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Jim Cook



Every once in a while I switch the TV channel from Fox to CNBC to see what the liberals are saying.  After listening awhile I get a deep sense of hopelessness and foreboding for our country.  The most important thing for the left is giving money to people.  They are happy to see the growth of food stamps, disability payments, housing subsidies, free healthcare and all the other welfare benefits.  They utterly fail to see the damage it is doing to the recipients.  Whole cities that once flourished have deteriorated into rotting eyesores populated with shambling hulks of chemically dependent drones.  These people are no longer employable.  They have become incompetent and helpless and the liberals can’t see that it’s their doing.

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March 14, 2013

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By Michael Snyder

Is “discretionary income” rapidly becoming a thing of the past for most American families?  Right now, there are a lot of signs that we are on the verge of a nightmarish consumer spending drought.  Incomes are down, taxes are up.  Many large retail chains are deeply struggling because of the lack of customers, and at this point nearly a quarter of all Americans have more credit card debt than money in the bank.  Considering the fact that consumer spending is such a large percentage of the U.S. economy, that is very bad news.  How will we ever have a sustained economic recovery if consumers don’t have much money to spend?  Well, the truth is that we aren’t ever going to have a sustained economic recovery.  In fact, this debt-fueled bubble of false hope that we are experiencing right now is as good as things are going to get.  Things are going to go downhill from here, and if you think that consumer spending is bad now, wait until you see what happens over the next several years.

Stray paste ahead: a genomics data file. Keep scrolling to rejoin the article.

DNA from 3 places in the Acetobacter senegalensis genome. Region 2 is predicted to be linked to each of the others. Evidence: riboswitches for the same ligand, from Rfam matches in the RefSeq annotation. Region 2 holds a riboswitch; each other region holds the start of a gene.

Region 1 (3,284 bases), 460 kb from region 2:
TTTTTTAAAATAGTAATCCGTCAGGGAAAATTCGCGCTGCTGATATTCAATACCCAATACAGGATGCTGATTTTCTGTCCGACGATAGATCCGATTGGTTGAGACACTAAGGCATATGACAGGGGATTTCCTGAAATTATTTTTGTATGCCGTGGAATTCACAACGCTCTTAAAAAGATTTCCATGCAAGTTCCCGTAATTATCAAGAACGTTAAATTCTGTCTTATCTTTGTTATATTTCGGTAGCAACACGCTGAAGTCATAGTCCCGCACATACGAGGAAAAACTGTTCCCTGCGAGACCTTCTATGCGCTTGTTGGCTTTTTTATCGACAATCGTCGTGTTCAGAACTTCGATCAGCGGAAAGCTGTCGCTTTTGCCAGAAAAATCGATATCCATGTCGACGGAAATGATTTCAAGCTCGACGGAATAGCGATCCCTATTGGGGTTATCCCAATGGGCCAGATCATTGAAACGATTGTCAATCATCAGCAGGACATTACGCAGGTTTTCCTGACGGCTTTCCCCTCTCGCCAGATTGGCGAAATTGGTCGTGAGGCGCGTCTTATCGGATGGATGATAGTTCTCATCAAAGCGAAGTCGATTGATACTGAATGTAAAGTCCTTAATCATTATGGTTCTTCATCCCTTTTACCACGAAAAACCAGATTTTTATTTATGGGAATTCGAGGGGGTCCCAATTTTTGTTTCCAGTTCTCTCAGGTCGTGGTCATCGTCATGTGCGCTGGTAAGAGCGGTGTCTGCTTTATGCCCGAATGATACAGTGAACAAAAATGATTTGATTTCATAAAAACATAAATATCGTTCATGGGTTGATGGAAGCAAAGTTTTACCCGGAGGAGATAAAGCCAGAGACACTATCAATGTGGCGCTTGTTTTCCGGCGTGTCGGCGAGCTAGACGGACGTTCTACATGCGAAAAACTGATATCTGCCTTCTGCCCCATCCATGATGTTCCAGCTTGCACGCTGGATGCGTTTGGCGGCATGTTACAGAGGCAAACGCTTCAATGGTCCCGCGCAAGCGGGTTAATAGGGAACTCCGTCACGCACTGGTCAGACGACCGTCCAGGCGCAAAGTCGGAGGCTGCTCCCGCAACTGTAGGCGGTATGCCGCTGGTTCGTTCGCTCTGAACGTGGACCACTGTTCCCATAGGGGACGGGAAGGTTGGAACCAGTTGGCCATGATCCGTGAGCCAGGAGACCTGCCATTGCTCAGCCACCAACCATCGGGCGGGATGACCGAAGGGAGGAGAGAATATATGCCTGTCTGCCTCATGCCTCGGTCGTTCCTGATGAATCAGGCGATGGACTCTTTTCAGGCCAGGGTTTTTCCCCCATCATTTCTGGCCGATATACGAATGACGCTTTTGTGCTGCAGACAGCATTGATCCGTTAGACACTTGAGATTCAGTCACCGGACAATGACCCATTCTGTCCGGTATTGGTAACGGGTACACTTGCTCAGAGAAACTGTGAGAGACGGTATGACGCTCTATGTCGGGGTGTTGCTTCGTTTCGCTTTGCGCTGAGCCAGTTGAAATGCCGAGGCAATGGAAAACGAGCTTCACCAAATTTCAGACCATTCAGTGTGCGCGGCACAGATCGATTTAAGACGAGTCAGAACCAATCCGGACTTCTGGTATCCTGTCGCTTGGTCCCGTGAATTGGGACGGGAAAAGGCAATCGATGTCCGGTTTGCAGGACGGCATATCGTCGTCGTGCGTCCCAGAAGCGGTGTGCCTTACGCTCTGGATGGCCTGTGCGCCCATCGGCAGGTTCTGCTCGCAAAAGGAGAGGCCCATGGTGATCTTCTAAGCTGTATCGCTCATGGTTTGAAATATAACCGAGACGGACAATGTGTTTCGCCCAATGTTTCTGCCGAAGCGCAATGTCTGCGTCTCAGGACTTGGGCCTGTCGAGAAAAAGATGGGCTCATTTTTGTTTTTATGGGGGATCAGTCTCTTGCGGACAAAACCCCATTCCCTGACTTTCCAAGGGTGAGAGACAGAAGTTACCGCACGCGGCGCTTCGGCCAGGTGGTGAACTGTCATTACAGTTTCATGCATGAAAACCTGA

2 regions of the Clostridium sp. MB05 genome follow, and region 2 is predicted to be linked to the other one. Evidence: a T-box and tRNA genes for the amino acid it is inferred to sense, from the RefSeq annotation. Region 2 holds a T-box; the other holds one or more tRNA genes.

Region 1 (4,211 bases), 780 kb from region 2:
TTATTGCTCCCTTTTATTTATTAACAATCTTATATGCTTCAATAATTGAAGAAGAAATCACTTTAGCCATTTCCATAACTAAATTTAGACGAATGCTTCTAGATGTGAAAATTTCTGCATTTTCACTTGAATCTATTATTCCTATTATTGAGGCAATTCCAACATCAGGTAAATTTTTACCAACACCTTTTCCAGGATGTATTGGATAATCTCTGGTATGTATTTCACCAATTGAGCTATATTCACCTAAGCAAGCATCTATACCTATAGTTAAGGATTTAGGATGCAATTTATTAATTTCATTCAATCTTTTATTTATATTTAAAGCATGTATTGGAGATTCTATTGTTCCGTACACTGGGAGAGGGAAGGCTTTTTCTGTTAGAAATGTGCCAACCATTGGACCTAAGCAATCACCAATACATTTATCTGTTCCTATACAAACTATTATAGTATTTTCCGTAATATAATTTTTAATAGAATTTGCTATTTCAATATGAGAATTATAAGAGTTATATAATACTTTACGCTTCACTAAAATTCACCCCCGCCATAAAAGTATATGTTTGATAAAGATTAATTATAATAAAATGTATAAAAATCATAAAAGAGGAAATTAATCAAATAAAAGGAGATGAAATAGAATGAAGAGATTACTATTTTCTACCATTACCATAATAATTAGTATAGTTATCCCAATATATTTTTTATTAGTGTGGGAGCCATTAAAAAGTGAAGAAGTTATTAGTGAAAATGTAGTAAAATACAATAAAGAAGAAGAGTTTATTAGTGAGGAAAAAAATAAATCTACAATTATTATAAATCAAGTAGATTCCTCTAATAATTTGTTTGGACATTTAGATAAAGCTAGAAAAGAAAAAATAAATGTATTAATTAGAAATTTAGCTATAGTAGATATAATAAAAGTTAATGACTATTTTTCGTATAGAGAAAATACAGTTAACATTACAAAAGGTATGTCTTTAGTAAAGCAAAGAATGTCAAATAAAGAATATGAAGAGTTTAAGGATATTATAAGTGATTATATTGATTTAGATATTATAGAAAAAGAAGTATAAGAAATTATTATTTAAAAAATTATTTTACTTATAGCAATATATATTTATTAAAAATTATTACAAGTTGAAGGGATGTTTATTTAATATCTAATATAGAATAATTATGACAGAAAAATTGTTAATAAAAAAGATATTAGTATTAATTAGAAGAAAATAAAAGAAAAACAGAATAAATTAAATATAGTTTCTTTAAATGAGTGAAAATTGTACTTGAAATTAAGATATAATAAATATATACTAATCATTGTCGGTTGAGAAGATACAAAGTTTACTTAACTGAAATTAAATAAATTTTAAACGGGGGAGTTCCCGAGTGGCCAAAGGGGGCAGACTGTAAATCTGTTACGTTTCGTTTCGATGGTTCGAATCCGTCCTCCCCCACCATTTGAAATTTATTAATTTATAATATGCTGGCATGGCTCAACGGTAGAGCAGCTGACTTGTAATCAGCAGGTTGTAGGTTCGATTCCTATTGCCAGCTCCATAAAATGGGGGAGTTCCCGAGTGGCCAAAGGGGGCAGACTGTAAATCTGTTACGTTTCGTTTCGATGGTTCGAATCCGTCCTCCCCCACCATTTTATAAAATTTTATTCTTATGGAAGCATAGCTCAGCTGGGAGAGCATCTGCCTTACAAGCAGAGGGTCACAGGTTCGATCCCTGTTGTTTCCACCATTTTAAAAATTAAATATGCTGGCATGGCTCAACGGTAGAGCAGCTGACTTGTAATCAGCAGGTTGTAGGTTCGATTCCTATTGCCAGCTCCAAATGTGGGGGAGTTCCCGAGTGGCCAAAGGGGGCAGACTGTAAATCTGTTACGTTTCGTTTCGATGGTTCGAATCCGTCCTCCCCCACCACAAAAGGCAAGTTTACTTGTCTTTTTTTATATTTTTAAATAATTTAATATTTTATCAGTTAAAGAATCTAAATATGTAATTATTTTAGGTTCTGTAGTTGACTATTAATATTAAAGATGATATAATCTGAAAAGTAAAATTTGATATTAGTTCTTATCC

A recent quote from CPA Howard Dvorkin kind of summarizes our current state of affairs very nicely… “The fact of the matter is that America is broke – whether it’s mortgages, student loans or credit cards, we are broke.  The old rule of thumb is that people should have six months’ of savings,” Dvorkin says.  “If you talk to people, most don’t have two pennies.”  These days most Americans are living from paycheck to paycheck, and thanks to rising prices and rising taxes, those paychecks are getting squeezed tighter and tighter.

The middle class is rapidly running out of money.  The following is a list of projected store closings for 2013:
Best Buy – forecast store closings: 200 to 250
Kmart – forecast store closings: 175 to 225
Sears – forecast store closings: 100 to 125
J.C. Penny – forecast store closings: 300 to 350
Office Depot – forecast store closings: 125 to 150
Barnes & Noble – forecast store closings: 190 to 240, per company comments
Gamestop – forecast store closings: 500 to 600
OfficeMax – forecast store closings: 150 to 175
RadioShack – forecast store closings: 450 to 550

Are you starting to get the picture?  Retailers are desperate for sales, but you can’t squeeze blood out of a rock.

Don’t be caught living paycheck to paycheck and totally unprepared when the next wave of the economic collapse strikes.  Anyone that believes that this debt-fueled bubble of false hope can last indefinitely is just being delusional.